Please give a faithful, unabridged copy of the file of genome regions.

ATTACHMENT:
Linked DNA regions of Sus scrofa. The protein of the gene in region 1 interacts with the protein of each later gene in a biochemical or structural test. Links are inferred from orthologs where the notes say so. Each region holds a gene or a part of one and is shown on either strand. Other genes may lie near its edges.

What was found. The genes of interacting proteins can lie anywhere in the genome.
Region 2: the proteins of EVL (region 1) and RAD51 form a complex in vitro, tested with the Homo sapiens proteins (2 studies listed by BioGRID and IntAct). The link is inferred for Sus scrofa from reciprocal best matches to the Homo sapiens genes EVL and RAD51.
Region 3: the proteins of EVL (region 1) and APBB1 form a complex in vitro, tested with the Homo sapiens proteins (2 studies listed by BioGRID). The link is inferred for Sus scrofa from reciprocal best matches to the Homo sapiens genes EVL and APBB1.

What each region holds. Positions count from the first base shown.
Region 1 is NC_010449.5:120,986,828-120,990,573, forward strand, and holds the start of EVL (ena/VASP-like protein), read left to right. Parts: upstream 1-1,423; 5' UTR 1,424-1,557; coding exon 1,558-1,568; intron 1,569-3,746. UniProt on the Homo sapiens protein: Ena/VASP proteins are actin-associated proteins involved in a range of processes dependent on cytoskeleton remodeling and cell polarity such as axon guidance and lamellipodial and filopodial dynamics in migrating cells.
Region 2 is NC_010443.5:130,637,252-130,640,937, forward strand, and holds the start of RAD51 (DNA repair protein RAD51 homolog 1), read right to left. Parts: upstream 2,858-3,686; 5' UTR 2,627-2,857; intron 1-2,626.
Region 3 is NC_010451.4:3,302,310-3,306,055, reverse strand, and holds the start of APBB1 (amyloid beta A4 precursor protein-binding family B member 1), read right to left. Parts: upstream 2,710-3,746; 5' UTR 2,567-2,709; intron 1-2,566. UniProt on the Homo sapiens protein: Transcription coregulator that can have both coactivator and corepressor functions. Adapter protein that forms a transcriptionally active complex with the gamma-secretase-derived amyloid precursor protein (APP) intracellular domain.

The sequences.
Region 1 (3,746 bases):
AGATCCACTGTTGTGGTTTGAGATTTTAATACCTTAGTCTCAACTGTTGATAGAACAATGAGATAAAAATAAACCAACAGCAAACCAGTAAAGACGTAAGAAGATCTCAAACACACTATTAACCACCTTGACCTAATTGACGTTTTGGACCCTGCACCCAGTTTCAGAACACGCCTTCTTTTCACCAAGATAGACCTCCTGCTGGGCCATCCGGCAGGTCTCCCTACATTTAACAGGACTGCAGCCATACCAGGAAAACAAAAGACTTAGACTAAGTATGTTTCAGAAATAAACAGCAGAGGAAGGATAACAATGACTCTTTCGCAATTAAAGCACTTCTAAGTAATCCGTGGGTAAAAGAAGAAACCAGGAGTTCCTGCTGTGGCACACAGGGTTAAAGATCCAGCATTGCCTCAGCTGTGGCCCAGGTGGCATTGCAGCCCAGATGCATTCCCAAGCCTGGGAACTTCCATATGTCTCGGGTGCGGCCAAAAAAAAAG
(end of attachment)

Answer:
Linked DNA regions of Sus scrofa. The protein of the gene in region 1 interacts with the protein of each later gene in a biochemical or structural test. Links are inferred from orthologs where the notes say so. Each region holds a gene or a part of one and is shown on either strand. Other genes may lie near its edges.

What was found. The genes of interacting proteins can lie anywhere in the genome.
Region 2: the proteins of EVL (region 1) and RAD51 form a complex in vitro, tested with the Homo sapiens proteins (2 studies listed by BioGRID and IntAct). The link is inferred for Sus scrofa from reciprocal best matches to the Homo sapiens genes EVL and RAD51.
Region 3: the proteins of EVL (region 1) and APBB1 form a complex in vitro, tested with the Homo sapiens proteins (2 studies listed by BioGRID). The link is inferred for Sus scrofa from reciprocal best matches to the Homo sapiens genes EVL and APBB1.

What each region holds. Positions count from the first base shown.
Region 1 is NC_010449.5:120,986,828-120,990,573, forward strand, and holds the start of EVL (ena/VASP-like protein), read left to right. Parts: upstream 1-1,423; 5' UTR 1,424-1,557; coding exon 1,558-1,568; intron 1,569-3,746. UniProt on the Homo sapiens protein: Ena/VASP proteins are actin-associated proteins involved in a range of processes dependent on cytoskeleton remodeling and cell polarity such as axon guidance and lamellipodial and filopodial dynamics in migrating cells.
Region 2 is NC_010443.5:130,637,252-130,640,937, forward strand, and holds the start of RAD51 (DNA repair protein RAD51 homolog 1), read right to left. Parts: upstream 2,858-3,686; 5' UTR 2,627-2,857; intron 1-2,626.
Region 3 is NC_010451.4:3,302,310-3,306,055, reverse strand, and holds the start of APBB1 (amyloid beta A4 precursor protein-binding family B member 1), read right to left. Parts: upstream 2,710-3,746; 5' UTR 2,567-2,709; intron 1-2,566. UniProt on the Homo sapiens protein: Transcription coregulator that can have both coactivator and corepressor functions. Adapter protein that forms a transcriptionally active complex with the gamma-secretase-derived amyloid precursor protein (APP) intracellular domain.

The sequences.
Region 1 (3,746 bases):
AGATCCACTGTTGTGGTTTGAGATTTTAATACCTTAGTCTCAACTGTTGATAGAACAATGAGATAAAAATAAACCAACAGCAAACCAGTAAAGACGTAAGAAGATCTCAAACACACTATTAACCACCTTGACCTAATTGACGTTTTGGACCCTGCACCCAGTTTCAGAACACGCCTTCTTTTCACCAAGATAGACCTCCTGCTGGGCCATCCGGCAGGTCTCCCTACATTTAACAGGACTGCAGCCATACCAGGAAAACAAAAGACTTAGACTAAGTATGTTTCAGAAATAAACAGCAGAGGAAGGATAACAATGACTCTTTCGCAATTAAAGCACTTCTAAGTAATCCGTGGGTAAAAGAAGAAACCAGGAGTTCCTGCTGTGGCACACAGGGTTAAAGATCCAGCATTGCCTCAGCTGTGGCCCAGGTGGCATTGCAGCCCAGATGCATTCCCAAGCCTGGGAACTTCCATATGTCTCGGGTGCGGCCAAAAAAAAAG